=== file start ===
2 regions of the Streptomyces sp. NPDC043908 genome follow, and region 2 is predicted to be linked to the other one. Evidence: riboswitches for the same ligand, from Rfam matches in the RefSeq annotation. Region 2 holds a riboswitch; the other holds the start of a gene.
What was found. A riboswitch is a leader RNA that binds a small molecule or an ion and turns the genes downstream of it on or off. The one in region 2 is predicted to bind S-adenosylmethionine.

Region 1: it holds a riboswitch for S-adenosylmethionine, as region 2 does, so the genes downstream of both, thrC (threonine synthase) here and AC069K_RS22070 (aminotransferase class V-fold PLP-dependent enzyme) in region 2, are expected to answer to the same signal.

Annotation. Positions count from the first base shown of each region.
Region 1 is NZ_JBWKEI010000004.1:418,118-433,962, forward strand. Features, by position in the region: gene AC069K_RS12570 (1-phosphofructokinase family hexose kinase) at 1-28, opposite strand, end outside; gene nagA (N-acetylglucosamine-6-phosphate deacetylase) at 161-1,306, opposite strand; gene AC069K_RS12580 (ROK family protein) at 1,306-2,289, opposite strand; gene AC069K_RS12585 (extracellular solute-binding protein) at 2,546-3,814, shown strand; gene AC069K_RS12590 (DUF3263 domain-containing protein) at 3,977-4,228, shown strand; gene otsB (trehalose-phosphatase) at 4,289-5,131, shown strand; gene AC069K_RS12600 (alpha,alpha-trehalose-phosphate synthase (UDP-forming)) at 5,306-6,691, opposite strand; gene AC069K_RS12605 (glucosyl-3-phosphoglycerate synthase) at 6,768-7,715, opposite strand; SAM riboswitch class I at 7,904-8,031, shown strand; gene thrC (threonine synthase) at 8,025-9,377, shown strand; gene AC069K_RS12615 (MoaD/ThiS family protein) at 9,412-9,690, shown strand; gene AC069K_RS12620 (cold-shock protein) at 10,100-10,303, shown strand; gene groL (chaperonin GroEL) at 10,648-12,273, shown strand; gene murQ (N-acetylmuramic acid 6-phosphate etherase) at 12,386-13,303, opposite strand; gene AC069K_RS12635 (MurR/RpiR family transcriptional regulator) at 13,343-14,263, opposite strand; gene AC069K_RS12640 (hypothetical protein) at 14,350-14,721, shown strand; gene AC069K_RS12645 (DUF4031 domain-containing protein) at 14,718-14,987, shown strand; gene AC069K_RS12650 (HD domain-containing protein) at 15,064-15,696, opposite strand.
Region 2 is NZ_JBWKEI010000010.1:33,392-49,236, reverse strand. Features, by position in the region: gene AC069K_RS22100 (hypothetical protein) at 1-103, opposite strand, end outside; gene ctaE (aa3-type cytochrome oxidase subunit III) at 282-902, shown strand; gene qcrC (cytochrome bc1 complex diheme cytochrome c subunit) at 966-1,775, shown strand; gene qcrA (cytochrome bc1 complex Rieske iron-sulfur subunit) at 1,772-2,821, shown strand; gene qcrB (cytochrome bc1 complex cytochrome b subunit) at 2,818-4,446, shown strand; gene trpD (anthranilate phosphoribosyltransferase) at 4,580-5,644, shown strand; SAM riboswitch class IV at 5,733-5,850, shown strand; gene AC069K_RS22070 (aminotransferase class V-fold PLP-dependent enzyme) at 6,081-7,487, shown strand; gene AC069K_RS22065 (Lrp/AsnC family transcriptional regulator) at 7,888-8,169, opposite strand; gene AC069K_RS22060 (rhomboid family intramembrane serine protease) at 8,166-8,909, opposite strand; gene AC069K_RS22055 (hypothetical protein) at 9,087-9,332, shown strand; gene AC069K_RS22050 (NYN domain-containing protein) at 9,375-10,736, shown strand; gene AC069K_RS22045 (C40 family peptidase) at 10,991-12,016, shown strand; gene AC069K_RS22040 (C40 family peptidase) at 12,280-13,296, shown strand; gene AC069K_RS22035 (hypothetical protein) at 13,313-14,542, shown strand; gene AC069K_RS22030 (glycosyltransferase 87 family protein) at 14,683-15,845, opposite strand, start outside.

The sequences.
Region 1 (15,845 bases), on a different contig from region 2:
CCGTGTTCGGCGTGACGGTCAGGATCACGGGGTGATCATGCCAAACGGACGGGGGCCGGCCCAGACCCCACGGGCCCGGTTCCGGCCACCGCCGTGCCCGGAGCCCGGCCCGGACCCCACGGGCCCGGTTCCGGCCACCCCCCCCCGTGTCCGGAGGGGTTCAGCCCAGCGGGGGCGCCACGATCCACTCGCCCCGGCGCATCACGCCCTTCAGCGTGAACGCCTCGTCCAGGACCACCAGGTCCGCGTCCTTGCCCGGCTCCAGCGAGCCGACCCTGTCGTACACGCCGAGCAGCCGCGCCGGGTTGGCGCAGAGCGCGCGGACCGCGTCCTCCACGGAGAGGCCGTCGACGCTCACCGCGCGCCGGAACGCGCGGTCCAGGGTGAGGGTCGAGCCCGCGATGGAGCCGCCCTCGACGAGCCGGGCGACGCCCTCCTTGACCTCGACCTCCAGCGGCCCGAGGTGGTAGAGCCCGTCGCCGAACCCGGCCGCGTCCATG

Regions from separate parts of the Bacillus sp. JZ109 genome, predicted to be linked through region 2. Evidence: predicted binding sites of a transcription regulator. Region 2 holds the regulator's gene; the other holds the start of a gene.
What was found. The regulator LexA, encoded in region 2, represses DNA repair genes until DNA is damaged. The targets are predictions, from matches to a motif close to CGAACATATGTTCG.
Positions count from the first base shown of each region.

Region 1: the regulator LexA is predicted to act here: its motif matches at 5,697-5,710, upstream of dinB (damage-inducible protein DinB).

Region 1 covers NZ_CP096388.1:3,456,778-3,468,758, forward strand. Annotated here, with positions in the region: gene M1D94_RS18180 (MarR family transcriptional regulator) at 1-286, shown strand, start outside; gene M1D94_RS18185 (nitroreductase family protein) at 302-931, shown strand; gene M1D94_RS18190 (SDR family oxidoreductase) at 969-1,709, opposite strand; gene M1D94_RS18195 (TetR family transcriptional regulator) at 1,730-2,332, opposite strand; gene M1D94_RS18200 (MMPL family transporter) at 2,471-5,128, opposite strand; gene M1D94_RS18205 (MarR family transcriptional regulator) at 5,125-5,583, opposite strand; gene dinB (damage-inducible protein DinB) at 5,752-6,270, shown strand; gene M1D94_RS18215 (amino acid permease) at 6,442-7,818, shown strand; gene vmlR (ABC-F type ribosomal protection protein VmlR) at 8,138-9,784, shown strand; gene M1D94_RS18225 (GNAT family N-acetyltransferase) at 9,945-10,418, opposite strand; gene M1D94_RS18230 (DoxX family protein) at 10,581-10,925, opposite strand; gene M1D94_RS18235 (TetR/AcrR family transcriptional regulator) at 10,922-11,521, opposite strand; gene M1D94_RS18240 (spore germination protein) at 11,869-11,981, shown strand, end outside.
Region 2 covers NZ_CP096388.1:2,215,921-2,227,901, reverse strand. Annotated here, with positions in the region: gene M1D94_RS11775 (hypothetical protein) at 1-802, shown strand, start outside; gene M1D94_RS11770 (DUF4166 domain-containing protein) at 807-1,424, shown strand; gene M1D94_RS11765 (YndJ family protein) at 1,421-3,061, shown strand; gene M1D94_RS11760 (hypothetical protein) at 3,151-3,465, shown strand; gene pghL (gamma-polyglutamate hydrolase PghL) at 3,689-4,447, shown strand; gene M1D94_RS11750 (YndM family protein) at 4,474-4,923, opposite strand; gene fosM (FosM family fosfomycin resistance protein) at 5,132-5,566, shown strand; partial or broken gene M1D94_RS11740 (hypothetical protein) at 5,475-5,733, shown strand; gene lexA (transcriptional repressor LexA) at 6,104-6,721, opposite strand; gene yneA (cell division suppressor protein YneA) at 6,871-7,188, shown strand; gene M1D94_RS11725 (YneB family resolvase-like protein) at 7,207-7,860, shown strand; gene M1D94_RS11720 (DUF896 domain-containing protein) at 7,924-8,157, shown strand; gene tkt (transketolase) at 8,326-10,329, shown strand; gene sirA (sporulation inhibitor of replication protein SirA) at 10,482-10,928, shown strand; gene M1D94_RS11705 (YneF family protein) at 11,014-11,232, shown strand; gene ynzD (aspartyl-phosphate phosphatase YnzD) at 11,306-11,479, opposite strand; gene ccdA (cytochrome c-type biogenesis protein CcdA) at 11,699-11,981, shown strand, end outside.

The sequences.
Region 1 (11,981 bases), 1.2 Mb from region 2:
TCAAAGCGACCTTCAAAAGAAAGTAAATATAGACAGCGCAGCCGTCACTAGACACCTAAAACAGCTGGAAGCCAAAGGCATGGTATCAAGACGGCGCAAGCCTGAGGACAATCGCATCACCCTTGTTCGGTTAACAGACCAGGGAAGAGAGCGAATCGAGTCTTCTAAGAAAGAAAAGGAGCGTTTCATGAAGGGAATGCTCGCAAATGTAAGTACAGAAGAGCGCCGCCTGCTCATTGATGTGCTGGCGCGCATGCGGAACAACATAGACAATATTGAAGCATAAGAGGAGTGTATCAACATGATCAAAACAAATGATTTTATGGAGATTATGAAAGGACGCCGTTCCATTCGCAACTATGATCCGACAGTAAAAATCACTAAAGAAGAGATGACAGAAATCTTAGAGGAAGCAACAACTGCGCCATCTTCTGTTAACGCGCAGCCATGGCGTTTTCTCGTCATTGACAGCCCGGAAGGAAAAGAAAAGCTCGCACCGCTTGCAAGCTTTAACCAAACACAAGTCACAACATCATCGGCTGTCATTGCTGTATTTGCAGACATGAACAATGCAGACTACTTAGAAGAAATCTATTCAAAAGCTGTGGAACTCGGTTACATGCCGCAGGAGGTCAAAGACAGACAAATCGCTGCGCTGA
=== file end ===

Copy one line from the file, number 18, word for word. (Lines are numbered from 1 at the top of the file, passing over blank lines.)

TCAAAGCGACCTTCAAAAGAAAGTAAATATAGACAGCGCAGCCGTCACTAGACACCTAAAACAGCTGGAAGCCAAAGGCATGGTATCAAGACGGCGCAAGCCTGAGGACAATCGCATCACCCTTGTTCGGTTAACAGACCAGGGAAGAGAGCGAATCGAGTCTTCTAAGAAAGAAAAGGAGCGTTTCATGAAGGGAATGCTCGCAAATGTAAGTACAGAAGAGCGCCGCCTGCTCATTGATGTGCTGGCGCGCATGCGGAACAACATAGACAATATTGAAGCATAAGAGGAGTGTATCAACATGATCAAAACAAATGATTTTATGGAGATTATGAAAGGACGCCGTTCCATTCGCAACTATGATCCGACAGTAAAAATCACTAAAGAAGAGATGACAGAAATCTTAGAGGAAGCAACAACTGCGCCATCTTCTGTTAACGCGCAGCCATGGCGTTTTCTCGTCATTGACAGCCCGGAAGGAAAAGAAAAGCTCGCACCGCTTGCAAGCTTTAACCAAACACAAGTCACAACATCATCGGCTGTCATTGCTGTATTTGCAGACATGAACAATGCAGACTACTTAGAAGAAATCTATTCAAAAGCTGTGGAACTCGGTTACATGCCGCAGGAGGTCAAAGACAGACAAATCGCTGCGCTGA